Sometimes, rebels end up alright.

Years away from becoming a star on TV, Steve Hupp was just a redneck who was being bold and open about his psychedelic use. A legit rebel — maybe the kind of revolutionary we need right now.

And he was helping out random strangers. Like me.

In violation of most interpretations of the drug laws, Hupp mailed me ayahuasca, then taught me how to brew the psychedelic drug on my own. More than helping a dude out, he taught me a lesson that's stuck with me ever since: you can find your own way.

"I believe that everyone can fly their own soul," Hupp told me back then.

Now, Hupp — a blunt-talking spark plug of a dude in his 50s — is the subject of the Viceland show "Kentucky Ayahuasca," about a regular dude who's helping folks take the ancient and trendy medicine — in keeping with the unwritten law that says you should do what you think is right.

When I encountered Hupp, in January of 2015, he was just a dude with a rebellious attitude. A "trailer park shaman," he was later called.

I'd found his name on Craigslist, the only hit for "ayahuasca" in the whole country.

Hupp was upfront with me about his past, how he used to be the wrong kind of rebel: a serial bank robber who got caught after one of the getaways went wrong.

Hupp met, in prison, a shaman. After they both got out, the shaman mailed Hupp ayahuasca, in a bottle labeled "dog shampoo." Hupp tripped for a week by himself in his garage with blackout curtains. Hupp emerged like a caveman who'd discovered fire, and decided he would be a shaman himself.

When I found Hupp, I wasn't a prisoner or a convict, but I was, in fact, semi-desperate. See, ayahuasca had helped my depression and addiction. And I'd been drinking ayahuasca for eight years at that point. But I took it with a legit cult. And I didn't dig their uniforms or the gender segregation or the anti-gay teachings or the ludicrous brainwashing dogma. Hupp felt where I was coming from.

"When people start telling me what The Truth is, the hairs stand up on the back of my neck," Hupp said then. There's no dogma in Hupp's church. As he told me years ago: "I show you where to look, I don't tell you how to think about what you see."

A week or so after that conversation, Hupp's ayahuasca mix landed in my mailbox; a reddish powder packed in a few tea bags labeled "incense, not for human consumption."  

photo - Steve Hupp Kentucky Ayahuasca

[Steve Hupp, the "trailer park shaman" of the Viceland show "Kentucky Ayahuasca." Photos from Viceland.]

I faithfully typed Hupp's advice back then. First, his instructions on how to brew the drug; add two quarts, add vinegar, cook eight hours, and so on.

I cooked the dank sludge on my stove and gulped it in my basement, alone. I tripped extreme balls. This set me down a path of mixing up my own ayahuasca conconctions, stronger and wilder batches. Steve taught me how to use plants from the regular internet, shipped from Hawaii or South America.

Second, I transcribed what Steve told me about the world.

One of Steve's messages is simple: you don't need permission from the government or your elders or your parents or anyone. If you think it'll help you, do it.

This echoes the great Terence McKenna's advice: no gurus, no shamans. Follow plants.

Lots of folks say that's a dangerous piece of advice; they say only trained shamans from long lineages ought to dispense psychedelics. Or they say that psychedelics should be medicalized, prescribed by doctors and taken with therapists — this is what they're going to do with MDMA (molly, ecstasy).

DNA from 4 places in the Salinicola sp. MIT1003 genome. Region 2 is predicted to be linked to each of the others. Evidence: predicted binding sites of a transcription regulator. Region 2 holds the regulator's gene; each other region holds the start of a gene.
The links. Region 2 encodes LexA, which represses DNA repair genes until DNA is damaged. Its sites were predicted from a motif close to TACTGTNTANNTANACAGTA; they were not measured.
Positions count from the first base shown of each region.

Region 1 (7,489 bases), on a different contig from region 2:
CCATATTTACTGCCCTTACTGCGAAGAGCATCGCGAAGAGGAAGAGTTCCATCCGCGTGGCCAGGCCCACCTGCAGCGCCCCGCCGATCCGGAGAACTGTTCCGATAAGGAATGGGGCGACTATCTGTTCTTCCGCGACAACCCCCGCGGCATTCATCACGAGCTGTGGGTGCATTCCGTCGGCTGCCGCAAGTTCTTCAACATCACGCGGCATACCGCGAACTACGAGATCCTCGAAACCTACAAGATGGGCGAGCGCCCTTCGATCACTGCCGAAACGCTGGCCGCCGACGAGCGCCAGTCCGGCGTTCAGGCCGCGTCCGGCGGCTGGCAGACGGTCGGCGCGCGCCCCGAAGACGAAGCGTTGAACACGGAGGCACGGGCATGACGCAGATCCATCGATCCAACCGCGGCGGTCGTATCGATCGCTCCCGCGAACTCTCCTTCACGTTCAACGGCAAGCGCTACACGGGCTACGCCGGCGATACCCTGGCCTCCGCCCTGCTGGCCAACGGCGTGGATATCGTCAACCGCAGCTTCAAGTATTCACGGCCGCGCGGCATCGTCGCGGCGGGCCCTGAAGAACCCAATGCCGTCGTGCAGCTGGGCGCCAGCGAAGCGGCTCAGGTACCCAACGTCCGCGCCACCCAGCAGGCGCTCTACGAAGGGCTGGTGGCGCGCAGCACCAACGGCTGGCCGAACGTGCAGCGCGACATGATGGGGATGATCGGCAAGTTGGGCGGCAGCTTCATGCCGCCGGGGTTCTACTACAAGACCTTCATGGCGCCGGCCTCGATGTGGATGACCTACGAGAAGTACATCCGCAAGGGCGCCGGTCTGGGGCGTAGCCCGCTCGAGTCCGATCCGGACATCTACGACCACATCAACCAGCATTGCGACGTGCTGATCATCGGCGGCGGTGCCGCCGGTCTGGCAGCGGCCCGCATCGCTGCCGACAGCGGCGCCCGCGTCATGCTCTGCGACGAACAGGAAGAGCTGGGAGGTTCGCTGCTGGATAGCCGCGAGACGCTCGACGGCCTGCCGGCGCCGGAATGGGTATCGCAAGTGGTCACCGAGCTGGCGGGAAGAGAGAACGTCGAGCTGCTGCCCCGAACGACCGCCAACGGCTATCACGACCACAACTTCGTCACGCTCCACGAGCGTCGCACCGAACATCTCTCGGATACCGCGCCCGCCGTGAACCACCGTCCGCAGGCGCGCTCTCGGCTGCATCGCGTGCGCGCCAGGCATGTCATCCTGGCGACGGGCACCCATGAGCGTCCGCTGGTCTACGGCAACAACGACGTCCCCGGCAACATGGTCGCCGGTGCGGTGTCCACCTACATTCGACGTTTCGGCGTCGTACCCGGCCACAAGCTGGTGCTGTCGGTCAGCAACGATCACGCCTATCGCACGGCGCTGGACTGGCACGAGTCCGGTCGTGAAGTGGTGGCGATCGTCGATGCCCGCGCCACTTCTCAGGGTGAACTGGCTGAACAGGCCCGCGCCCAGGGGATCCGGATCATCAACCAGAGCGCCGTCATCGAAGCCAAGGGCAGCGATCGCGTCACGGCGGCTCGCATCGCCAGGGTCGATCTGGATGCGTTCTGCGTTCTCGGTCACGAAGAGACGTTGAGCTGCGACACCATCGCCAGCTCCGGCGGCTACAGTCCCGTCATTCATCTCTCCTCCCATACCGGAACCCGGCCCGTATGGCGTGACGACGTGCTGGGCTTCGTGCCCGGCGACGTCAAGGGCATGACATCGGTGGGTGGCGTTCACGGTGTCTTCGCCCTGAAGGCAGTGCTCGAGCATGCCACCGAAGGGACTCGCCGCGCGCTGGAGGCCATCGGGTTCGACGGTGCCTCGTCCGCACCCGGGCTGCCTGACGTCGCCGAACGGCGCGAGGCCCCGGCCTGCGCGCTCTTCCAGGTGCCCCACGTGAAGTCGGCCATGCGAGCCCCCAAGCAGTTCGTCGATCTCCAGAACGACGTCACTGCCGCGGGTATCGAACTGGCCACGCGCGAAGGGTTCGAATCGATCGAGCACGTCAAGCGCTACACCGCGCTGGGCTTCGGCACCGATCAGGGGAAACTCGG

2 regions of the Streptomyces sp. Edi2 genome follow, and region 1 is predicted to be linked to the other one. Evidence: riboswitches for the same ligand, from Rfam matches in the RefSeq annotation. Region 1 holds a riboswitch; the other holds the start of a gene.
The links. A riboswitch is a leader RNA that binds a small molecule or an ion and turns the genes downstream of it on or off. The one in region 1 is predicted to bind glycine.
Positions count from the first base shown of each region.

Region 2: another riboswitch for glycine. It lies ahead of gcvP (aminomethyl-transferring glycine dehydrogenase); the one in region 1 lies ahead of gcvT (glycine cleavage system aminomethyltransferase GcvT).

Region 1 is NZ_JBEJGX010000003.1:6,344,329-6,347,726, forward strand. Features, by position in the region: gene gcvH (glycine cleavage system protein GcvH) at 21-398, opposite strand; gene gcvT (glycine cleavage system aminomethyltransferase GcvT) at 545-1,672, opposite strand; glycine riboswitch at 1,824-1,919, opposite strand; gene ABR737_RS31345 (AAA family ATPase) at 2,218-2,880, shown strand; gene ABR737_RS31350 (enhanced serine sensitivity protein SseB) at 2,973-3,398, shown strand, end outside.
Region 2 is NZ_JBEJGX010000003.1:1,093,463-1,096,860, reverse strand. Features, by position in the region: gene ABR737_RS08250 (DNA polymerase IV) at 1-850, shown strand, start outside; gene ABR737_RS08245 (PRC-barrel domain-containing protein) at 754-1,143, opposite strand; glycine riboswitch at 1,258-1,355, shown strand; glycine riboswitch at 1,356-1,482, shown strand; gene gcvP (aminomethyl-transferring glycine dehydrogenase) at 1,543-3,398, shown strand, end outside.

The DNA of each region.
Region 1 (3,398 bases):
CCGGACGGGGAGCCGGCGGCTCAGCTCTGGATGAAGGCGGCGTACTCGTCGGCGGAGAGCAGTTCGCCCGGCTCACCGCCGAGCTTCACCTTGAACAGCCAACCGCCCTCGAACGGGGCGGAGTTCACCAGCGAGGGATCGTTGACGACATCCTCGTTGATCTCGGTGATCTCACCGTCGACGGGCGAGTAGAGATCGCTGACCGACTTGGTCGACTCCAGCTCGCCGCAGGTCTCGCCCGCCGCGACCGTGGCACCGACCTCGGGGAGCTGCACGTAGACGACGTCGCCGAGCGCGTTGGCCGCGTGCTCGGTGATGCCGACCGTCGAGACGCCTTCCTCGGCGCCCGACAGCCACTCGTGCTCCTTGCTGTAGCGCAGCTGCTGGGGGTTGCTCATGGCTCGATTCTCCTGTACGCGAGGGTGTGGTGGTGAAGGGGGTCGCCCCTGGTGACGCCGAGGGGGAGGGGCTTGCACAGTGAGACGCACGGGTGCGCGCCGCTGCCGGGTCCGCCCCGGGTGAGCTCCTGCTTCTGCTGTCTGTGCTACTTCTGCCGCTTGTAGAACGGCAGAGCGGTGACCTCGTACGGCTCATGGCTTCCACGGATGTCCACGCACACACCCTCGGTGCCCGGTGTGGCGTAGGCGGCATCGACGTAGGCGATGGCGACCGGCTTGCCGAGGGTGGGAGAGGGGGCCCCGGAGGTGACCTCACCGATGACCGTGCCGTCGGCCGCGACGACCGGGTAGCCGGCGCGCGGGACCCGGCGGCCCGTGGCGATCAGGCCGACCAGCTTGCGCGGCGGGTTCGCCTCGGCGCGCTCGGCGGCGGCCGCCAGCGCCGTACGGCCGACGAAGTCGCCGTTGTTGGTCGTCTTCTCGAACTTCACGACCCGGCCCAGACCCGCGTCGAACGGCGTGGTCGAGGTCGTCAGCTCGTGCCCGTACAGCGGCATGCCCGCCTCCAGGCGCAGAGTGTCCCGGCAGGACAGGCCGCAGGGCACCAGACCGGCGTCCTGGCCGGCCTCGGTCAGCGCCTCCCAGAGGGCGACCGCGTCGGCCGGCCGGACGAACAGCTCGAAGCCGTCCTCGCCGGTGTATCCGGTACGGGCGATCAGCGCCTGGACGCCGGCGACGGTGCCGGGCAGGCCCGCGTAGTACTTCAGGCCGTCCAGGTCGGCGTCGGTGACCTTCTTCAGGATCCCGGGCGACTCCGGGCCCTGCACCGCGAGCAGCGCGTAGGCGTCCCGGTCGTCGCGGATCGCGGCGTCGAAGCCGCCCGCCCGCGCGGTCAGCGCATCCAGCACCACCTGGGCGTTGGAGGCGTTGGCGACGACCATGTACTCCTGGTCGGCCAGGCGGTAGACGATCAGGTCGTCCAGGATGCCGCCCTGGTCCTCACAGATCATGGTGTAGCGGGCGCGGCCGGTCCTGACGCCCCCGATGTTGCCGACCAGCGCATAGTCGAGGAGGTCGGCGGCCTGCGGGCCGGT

Hupp's rebellious attitude gets lots of hate online. "This is very hard to watch," says a popular comment on the YouTube version of the show. "Ayahuasca requires a specific diet prior, proper facilitators and being led by shaman."

In fairness: a good guide is not the worst idea. You could lose your mind or your compass if you do it alone.

I know. Within a few months of becoming my own shaman, brewing up the strongest ayahuasca I possibly could, nuclear-feeling stuff that I turned into Jell-O shots so I could stomach more of it, and light up my brain like an IMAX movie, it all went sideways. My mind spun off like a hubcap that fell off the rear wheel of a car. Like Steve, those huge doses made me decide to start my own church. One day my very rational girlfriend found me trudging barefoot across busy streets, daring traffic to hit me, wearing prayer beads and ranting about god. This felt awesome — at the time. Later this was uncomfortable; I needed a visit to the hospital and some brain meds.

So … was guiding myself a bad idea, with something as powerful as ayahuasca? It was perilous, for sure. If I had it to do over again, I'd keep looking for a better, less culty teacher. But I've also skied a bunch of terrain above my ability and had a grip of risky sex and done a buttload of drugs folks said would kill me. I'm a gambler. Maybe I'm just a dumb kid. It's not right or wrong (I hope) it's just who I am.

Terence McKenna also went loco during his first big mushrooms trips. "Bonkers," as his brother Dennis says. But both McKennas ended up having rich, full lives.

The McKennas and Hupp are true rebels. The authentic kind, not the fake kind you see in car commercials.

Hupp told me you can fly your own soul, and he gave me my first jet fuel. He sent me down a weird path, for sure. But I guess I'd rather fly my soul wobbly and off-course — and maybe into a mountain — than let someone else pilot me toward their personal nirvana. And for that lesson, I'll always be grateful to the redneck shaman of Kentucky Ayahuasca.